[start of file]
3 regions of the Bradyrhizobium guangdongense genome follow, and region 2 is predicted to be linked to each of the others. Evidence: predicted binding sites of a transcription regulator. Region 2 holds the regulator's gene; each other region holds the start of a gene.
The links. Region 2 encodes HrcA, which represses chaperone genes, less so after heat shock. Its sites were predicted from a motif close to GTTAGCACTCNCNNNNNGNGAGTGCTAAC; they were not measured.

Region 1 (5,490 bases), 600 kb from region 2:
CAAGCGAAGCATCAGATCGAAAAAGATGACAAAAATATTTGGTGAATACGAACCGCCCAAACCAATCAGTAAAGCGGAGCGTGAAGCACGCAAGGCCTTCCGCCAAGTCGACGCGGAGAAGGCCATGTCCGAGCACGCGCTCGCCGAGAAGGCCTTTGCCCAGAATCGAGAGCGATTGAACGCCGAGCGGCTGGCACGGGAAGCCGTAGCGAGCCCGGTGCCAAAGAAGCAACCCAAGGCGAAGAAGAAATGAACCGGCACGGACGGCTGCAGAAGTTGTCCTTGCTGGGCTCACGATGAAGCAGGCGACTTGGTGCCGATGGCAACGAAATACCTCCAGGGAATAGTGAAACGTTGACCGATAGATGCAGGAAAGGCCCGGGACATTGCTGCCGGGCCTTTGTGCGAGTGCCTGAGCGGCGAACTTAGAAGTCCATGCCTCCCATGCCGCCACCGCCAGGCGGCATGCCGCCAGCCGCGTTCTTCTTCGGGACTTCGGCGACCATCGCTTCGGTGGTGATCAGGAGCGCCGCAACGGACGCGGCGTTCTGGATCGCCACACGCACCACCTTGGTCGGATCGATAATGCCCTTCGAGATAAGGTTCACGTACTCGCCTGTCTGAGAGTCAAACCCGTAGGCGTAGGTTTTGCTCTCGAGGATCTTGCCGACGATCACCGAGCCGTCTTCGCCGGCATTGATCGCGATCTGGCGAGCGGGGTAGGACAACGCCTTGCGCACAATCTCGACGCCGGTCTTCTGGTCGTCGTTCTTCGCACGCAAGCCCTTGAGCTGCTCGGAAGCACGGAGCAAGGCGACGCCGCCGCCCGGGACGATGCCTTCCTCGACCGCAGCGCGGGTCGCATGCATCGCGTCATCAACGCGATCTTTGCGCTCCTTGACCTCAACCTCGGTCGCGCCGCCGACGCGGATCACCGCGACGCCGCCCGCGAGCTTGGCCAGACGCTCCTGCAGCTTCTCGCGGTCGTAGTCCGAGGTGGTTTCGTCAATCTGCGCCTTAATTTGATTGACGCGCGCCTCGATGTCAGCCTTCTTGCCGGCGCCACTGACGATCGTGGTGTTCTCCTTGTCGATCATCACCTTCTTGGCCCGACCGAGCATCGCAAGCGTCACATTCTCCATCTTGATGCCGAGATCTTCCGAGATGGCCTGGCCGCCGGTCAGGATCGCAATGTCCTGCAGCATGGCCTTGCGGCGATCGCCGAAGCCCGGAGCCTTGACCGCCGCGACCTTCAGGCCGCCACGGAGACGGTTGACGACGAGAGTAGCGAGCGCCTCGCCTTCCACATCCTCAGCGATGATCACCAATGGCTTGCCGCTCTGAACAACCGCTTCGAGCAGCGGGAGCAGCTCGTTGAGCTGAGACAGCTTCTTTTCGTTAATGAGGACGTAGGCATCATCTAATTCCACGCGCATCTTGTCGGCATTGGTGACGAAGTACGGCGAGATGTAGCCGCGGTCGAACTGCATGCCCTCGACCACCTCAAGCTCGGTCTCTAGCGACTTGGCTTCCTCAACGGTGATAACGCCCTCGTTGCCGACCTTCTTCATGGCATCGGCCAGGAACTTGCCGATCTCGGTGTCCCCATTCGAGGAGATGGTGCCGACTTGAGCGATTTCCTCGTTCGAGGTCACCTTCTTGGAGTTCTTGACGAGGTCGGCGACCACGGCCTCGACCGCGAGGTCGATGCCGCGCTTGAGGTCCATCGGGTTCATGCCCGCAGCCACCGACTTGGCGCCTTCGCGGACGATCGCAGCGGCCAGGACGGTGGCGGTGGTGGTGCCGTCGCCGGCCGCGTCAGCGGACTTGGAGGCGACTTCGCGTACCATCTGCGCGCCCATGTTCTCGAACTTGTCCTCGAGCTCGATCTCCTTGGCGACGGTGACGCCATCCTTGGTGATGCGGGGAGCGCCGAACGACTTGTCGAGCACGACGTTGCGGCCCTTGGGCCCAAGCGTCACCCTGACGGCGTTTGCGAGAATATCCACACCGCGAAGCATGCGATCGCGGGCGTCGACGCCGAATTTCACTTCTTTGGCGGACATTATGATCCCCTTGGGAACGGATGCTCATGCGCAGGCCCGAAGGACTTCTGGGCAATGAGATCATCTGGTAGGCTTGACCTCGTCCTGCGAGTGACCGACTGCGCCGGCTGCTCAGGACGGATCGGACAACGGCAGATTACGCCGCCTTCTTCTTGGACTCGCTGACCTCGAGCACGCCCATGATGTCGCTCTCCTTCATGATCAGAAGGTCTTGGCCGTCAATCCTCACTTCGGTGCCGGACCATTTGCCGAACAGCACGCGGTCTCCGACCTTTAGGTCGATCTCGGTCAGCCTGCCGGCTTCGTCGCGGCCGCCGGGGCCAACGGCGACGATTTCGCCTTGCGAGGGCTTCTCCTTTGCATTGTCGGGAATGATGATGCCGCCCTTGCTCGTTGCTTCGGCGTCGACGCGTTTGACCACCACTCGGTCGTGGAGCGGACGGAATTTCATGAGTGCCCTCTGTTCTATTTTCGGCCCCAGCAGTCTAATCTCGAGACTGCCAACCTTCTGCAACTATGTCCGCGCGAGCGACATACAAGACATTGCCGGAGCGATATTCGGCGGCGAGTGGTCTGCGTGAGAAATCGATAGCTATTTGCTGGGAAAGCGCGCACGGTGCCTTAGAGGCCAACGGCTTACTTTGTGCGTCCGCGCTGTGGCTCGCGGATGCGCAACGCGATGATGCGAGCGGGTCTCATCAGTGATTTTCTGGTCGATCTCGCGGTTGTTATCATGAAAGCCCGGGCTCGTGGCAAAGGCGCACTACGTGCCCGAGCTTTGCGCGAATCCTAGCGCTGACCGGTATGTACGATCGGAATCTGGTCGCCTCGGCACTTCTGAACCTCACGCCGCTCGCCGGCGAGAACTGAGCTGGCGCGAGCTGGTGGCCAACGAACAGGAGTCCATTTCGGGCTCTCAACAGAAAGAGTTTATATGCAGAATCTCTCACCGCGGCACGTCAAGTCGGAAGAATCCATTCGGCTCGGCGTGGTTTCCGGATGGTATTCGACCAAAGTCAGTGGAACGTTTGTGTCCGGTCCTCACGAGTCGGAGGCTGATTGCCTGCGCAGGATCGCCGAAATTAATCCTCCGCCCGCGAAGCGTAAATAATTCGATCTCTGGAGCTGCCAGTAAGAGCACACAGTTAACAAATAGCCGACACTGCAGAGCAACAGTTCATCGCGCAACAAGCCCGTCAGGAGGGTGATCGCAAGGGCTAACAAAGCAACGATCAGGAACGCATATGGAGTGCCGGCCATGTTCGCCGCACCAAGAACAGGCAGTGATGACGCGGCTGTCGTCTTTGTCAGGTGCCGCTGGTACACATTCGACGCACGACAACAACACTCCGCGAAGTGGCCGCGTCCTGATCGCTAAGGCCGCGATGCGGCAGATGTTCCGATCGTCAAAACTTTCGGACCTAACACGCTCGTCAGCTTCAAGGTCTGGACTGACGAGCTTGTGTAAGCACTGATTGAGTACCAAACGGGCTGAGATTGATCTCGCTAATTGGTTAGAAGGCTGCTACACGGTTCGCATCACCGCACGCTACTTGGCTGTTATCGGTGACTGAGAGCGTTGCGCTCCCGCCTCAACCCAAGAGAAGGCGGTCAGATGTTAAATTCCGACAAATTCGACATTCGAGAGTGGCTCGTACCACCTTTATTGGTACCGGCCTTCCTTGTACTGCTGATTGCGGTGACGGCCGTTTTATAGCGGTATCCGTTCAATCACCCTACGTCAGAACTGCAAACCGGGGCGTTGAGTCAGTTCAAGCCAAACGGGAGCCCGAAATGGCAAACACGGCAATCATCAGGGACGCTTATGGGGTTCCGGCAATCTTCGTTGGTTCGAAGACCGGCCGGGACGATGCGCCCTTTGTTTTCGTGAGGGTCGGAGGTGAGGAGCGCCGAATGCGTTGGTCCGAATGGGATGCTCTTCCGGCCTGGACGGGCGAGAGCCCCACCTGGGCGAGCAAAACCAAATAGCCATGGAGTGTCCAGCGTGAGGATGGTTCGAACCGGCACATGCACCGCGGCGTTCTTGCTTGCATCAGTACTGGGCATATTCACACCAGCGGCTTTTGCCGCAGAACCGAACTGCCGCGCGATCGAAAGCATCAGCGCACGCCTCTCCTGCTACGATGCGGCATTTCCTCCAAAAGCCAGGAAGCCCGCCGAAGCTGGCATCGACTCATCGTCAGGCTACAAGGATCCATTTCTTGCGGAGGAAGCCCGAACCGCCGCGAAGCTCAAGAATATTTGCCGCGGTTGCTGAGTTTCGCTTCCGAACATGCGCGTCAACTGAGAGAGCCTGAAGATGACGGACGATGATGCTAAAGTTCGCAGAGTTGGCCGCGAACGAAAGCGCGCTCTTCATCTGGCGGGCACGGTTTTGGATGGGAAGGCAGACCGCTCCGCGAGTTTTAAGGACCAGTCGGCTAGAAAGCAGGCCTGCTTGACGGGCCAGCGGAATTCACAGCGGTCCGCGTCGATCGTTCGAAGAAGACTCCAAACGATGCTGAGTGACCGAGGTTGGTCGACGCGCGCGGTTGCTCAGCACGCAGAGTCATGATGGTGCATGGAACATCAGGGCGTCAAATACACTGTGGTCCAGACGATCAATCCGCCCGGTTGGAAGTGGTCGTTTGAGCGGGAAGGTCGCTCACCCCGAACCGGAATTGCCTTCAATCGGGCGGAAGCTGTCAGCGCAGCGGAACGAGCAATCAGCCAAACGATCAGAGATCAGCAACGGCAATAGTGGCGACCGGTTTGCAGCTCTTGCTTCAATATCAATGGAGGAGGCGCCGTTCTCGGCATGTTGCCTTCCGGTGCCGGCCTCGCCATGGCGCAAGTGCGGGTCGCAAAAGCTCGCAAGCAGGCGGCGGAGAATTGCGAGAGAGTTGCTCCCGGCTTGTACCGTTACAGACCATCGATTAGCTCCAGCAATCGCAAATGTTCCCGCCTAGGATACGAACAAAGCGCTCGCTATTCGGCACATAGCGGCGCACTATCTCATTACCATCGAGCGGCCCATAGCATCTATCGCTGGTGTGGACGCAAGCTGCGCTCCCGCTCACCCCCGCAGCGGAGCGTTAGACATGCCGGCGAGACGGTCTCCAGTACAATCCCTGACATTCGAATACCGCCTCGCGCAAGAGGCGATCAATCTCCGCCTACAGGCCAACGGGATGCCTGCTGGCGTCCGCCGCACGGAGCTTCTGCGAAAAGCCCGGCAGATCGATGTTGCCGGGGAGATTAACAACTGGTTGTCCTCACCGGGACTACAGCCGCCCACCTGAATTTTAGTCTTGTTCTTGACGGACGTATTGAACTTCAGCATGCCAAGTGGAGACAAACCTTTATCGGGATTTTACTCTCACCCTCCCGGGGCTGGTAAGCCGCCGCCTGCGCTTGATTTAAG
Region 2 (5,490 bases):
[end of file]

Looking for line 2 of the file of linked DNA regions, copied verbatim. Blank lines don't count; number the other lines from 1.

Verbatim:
The links. Region 2 encodes HrcA, which represses chaperone genes, less so after heat shock. Its sites were predicted from a motif close to GTTAGCACTCNCNNNNNGNGAGTGCTAAC; they were not measured.